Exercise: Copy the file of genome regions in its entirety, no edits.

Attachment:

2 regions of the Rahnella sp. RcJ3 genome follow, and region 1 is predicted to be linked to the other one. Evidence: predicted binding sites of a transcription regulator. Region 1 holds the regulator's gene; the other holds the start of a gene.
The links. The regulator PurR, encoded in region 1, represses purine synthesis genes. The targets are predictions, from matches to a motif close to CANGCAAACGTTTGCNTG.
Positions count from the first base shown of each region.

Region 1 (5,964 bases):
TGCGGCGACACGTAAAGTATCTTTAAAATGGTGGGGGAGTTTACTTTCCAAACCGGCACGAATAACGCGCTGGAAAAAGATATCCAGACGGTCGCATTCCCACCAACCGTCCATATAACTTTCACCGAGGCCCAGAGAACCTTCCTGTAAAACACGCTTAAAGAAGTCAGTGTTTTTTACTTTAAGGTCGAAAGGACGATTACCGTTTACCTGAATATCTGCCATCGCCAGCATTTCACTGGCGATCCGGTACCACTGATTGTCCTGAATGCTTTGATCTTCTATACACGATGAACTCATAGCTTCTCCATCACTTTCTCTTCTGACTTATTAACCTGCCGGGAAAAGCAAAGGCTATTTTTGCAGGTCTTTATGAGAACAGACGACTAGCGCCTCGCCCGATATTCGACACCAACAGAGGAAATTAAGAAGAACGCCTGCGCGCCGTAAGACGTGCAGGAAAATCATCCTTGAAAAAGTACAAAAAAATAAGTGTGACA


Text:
2 regions of the Rahnella sp. RcJ3 genome follow, and region 1 is predicted to be linked to the other one. Evidence: predicted binding sites of a transcription regulator. Region 1 holds the regulator's gene; the other holds the start of a gene.
The links. The regulator PurR, encoded in region 1, represses purine synthesis genes. The targets are predictions, from matches to a motif close to CANGCAAACGTTTGCNTG.
Positions count from the first base shown of each region.

Region 1 (5,964 bases):
TGCGGCGACACGTAAAGTATCTTTAAAATGGTGGGGGAGTTTACTTTCCAAACCGGCACGAATAACGCGCTGGAAAAAGATATCCAGACGGTCGCATTCCCACCAACCGTCCATATAACTTTCACCGAGGCCCAGAGAACCTTCCTGTAAAACACGCTTAAAGAAGTCAGTGTTTTTTACTTTAAGGTCGAAAGGACGATTACCGTTTACCTGAATATCTGCCATCGCCAGCATTTCACTGGCGATCCGGTACCACTGATTGTCCTGAATGCTTTGATCTTCTATACACGATGAACTCATAGCTTCTCCATCACTTTCTCTTCTGACTTATTAACCTGCCGGGAAAAGCAAAGGCTATTTTTGCAGGTCTTTATGAGAACAGACGACTAGCGCCTCGCCCGATATTCGACACCAACAGAGGAAATTAAGAAGAACGCCTGCGCGCCGTAAGACGTGCAGGAAAATCATCCTTGAAAAAGTACAAAAAAATAAGTGTGACA